Reflection is one of the most crucial components of goal setting and is something that not only will benefit students in first grade, but in all grades. Even as adults, reflection is a critical aspect in goal setting. Students must reflect on things they might struggle with, or want to improve on and then from there they can set goals.
Here are some questions you can use when getting student’s brains in gear for goal setting:
What is something you struggled with this year?
What is something you want to learn more about?
What was something you learned this year?
What has been your favorite part of the year?
These are simple prompts that can have a big influence in guiding your students in goal setting.
Types of First Grade Goals
As I’ve said before, I typically have goals in reading, writing and math.
You can also choose to create goals in other subject areas or limit students to one subject area.
When I first started I only did reading and as I’ve gotten “in the groove” I’ve been able to add more subject areas.
It can be time consuming to create and help keep students accountable for their goals, so you want to make sure you are doing something that WORKS FOR YOU in YOUR CLASSROOM. Don’t over-do it or push yourself beyond what is reasonable and realistic.
Here are some examples of goals students have worked towards in the past:
- Goals for Reading
- Improve comprehension – ex: “My goal is to better understand and remember what I am reading”
- Goals for Writing
- Improve handwriting – ex: “My goal is to have neater handwriting when working on my stories. Focusing on keeping my letters on the proper lines and using nice spaces.”
- Goals for Math
- Know numbers – ex: “My goal is to know my numbers 0-120 in standard form, expanded form, using cubes and know how to draw each number”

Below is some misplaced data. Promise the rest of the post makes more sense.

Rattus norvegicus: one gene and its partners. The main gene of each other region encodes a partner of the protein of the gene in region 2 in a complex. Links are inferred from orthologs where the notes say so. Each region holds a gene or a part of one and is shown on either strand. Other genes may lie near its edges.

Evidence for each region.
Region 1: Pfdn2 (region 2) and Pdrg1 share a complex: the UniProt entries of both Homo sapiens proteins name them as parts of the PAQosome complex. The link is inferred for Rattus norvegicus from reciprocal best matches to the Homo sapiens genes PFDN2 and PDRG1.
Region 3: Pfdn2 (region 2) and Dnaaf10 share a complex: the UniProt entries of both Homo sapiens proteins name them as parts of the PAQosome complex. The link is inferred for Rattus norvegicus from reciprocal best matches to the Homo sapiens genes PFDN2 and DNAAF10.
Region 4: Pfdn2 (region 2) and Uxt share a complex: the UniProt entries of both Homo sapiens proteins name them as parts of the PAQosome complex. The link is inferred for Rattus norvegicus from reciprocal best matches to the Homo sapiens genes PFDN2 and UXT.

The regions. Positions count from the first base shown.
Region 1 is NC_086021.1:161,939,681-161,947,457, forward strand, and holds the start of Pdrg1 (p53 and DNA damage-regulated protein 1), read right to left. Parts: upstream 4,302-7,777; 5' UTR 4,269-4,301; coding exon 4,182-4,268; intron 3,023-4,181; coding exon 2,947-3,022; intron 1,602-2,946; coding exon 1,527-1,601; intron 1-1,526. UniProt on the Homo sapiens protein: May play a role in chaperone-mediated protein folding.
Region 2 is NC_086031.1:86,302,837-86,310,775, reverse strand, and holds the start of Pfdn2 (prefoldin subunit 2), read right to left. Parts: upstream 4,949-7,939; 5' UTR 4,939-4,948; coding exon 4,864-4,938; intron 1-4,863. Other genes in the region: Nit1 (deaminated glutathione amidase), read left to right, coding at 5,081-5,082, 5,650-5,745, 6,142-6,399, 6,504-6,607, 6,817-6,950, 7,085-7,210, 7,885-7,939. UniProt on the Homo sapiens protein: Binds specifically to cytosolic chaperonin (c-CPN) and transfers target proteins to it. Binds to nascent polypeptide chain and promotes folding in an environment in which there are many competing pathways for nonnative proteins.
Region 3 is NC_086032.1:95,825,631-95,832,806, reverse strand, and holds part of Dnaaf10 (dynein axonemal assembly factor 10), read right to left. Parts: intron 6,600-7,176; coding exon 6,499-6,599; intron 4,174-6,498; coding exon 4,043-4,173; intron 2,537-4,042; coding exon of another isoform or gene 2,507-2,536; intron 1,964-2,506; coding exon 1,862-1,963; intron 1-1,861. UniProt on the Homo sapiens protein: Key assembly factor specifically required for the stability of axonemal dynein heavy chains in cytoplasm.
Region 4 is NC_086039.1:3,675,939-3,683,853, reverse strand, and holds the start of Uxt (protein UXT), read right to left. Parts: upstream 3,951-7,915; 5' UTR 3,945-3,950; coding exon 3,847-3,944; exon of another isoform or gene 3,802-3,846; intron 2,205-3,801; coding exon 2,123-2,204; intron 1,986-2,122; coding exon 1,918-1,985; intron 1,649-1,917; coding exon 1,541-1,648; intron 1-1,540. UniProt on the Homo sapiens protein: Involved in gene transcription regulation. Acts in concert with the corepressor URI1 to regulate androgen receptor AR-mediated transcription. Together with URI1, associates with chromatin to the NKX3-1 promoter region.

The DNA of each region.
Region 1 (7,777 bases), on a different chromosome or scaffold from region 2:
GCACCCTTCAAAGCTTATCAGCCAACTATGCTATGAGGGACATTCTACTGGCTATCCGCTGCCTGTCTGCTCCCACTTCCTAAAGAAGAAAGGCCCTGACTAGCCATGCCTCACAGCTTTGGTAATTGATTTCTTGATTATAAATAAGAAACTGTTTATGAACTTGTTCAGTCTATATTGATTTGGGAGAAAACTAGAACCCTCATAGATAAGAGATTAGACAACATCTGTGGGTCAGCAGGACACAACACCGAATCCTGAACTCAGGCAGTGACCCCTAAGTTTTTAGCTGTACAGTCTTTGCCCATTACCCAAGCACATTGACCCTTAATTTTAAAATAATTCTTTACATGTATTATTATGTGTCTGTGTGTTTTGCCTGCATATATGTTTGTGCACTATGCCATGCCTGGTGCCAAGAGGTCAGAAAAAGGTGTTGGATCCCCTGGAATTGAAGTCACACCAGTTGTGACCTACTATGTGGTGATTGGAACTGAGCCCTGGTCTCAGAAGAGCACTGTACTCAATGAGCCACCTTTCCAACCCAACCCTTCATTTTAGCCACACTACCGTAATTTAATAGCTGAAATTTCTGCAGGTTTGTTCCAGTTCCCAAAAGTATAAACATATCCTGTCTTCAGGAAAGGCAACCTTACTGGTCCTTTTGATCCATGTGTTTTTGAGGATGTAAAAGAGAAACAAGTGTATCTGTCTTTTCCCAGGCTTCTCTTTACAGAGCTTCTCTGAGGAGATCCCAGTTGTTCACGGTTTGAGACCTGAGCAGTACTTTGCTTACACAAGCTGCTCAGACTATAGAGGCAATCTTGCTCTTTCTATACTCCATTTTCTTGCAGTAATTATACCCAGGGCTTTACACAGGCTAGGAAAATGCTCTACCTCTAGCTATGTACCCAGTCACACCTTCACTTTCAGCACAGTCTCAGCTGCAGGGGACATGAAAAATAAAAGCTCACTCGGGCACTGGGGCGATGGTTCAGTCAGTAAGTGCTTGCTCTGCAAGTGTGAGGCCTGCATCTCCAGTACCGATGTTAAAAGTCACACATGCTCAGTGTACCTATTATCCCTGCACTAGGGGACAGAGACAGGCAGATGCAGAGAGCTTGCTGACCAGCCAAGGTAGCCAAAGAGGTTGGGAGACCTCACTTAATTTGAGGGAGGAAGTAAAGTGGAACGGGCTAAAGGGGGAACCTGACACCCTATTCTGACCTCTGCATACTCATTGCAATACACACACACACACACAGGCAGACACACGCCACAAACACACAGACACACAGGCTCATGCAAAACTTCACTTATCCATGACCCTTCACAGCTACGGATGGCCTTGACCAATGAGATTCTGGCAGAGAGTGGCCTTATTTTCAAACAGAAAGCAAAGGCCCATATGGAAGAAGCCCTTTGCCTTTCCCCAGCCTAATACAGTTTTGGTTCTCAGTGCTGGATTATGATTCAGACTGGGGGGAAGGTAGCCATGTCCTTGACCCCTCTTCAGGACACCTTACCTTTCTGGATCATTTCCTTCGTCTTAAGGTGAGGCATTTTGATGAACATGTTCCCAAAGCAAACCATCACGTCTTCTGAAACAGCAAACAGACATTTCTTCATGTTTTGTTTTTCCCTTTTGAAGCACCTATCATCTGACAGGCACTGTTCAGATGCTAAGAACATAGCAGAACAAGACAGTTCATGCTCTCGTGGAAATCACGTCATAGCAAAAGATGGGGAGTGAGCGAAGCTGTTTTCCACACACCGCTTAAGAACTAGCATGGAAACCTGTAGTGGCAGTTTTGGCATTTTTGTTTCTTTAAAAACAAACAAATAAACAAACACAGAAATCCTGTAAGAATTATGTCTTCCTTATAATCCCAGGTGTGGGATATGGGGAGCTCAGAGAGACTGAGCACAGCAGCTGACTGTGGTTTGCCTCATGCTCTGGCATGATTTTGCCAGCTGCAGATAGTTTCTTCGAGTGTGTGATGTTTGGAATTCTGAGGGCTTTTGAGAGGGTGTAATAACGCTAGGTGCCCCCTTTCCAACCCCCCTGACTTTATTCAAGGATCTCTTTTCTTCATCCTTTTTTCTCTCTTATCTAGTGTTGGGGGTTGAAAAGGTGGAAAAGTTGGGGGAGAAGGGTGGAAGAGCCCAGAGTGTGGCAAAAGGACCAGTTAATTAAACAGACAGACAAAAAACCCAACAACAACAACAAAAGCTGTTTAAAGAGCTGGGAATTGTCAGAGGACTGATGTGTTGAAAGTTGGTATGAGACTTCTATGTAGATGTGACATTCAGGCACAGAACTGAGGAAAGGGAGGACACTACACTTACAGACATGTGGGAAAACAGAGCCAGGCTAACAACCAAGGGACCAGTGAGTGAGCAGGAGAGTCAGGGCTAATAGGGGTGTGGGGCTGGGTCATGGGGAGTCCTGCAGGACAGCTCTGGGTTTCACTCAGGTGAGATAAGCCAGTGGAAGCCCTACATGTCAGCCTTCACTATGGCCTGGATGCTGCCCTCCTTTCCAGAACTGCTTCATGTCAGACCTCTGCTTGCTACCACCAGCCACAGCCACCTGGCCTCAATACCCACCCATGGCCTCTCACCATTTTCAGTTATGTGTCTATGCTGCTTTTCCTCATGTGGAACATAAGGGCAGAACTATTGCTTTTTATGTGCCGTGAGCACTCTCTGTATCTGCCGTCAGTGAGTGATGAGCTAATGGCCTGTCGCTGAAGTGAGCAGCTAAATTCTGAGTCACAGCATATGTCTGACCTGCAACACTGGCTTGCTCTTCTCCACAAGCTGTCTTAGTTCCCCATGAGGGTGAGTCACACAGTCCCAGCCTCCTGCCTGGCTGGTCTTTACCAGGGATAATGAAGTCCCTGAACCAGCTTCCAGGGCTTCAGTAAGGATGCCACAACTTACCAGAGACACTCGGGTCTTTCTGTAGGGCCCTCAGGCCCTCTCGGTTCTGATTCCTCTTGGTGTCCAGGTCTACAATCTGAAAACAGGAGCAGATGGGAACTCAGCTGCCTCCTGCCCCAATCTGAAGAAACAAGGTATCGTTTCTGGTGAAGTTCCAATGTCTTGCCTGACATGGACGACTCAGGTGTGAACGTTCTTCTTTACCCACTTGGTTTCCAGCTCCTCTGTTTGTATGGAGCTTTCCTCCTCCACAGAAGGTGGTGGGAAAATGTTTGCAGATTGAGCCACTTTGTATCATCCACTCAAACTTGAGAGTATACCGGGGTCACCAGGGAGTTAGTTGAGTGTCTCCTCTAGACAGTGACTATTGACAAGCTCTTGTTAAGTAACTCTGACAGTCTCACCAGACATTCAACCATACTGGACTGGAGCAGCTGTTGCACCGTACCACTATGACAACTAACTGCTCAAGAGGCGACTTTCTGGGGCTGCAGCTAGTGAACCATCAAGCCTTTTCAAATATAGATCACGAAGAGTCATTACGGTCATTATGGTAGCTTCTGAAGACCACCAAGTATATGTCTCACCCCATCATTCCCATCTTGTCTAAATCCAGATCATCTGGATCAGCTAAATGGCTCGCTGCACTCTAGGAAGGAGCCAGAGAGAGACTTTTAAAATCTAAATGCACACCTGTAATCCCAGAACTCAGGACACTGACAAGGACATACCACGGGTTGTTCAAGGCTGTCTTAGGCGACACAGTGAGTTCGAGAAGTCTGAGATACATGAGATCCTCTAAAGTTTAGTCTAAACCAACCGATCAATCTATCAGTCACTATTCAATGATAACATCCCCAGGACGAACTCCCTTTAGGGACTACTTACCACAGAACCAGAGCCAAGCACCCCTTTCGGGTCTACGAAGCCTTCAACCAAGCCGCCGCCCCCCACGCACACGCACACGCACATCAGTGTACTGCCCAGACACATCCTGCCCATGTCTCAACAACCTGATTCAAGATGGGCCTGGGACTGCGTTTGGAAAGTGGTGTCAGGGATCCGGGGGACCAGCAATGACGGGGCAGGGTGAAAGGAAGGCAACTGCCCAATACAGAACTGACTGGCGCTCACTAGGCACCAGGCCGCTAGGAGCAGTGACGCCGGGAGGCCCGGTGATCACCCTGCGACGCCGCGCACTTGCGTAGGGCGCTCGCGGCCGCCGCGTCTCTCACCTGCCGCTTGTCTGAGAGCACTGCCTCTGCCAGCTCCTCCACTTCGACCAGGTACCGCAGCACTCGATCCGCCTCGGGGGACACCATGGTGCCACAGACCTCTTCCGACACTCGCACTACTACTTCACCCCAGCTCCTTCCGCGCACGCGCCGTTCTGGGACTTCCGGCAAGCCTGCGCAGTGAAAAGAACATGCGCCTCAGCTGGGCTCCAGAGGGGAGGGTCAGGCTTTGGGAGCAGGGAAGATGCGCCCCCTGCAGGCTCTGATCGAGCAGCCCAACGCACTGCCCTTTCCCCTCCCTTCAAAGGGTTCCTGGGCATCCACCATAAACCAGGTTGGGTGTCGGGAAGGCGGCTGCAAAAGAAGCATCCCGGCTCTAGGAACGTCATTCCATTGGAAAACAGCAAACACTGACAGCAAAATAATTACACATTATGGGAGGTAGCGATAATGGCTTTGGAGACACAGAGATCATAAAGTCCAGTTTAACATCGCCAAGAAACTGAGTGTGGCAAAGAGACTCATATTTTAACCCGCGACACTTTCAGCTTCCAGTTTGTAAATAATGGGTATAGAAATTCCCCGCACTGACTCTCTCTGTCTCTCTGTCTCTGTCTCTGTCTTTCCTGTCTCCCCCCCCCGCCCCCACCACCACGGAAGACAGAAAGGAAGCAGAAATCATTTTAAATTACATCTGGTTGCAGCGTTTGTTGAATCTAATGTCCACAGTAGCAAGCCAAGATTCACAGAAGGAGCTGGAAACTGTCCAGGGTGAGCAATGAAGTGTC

There are a lot of different ways you can go with goals. Some years I focus on end-of-year goal setting and others we have smaller goals that students work towards each month or quarter. The act of getting students to reflect and set goals is important and can be done as early as first grade.
Growth Mindset and Goal Setting for First Grade
Growth Mindset is something that is beneficial for, well everyone really.
The ability to see struggles and failures as opportunities for growth is something that is very hard for a lot of people; but if they worked on developing a growth mindset earlier on, maybe it wouldn't be so hard.
How many times have we heard, “I can’t do it” “It’s too hard” and so many other things?!
Even first graders already struggle with the confidence we wished they had.
In recent years seeing challenges as opportunities is something I have been really focusing on with my students.
When discussing growth mindset with students we learn that mistakes are a huge part of learning.
I often start by discussing riding a bike; just because you fall off doesn’t mean you should quit. Get back on and learn from it!
We all fall sometimes, and it is important to not stop or give up. The importance of positive talk is also something I am constantly modeling for my students.
When talking as a group and when conferring with students individually, I model using positive talk.
A few years back I read somewhere, I can’t put my finger on where, about the power of yet. It is such a simple word that has a HUGE impact.
If I told you, “you're not reading on a level H”- (which isn’t something I’d say to a student, but roll with me), it sounds harsh! Almost like saying, you're not reading on a level H and you never will.
BUT if I say, “you’re not on a level H yet” that means you WILL be! So much better right? And it provides students with the knowledge that they are learning and growing; just because they aren’t doing everything right now, doesn’t mean they won’t be. “Yet” is a strong word!
I also use it with parents during conferences; making it clear not only to students but to their parents that there is a goal that I believe they can and will reach.
Goal setting is, like I said before, a great way to involve students in their learning and put some responsibility back on them. As educators the biggest thing we can do is ENCOURAGE our students. Be their biggest supporters! If we believe they can do it, they will believe they can do it!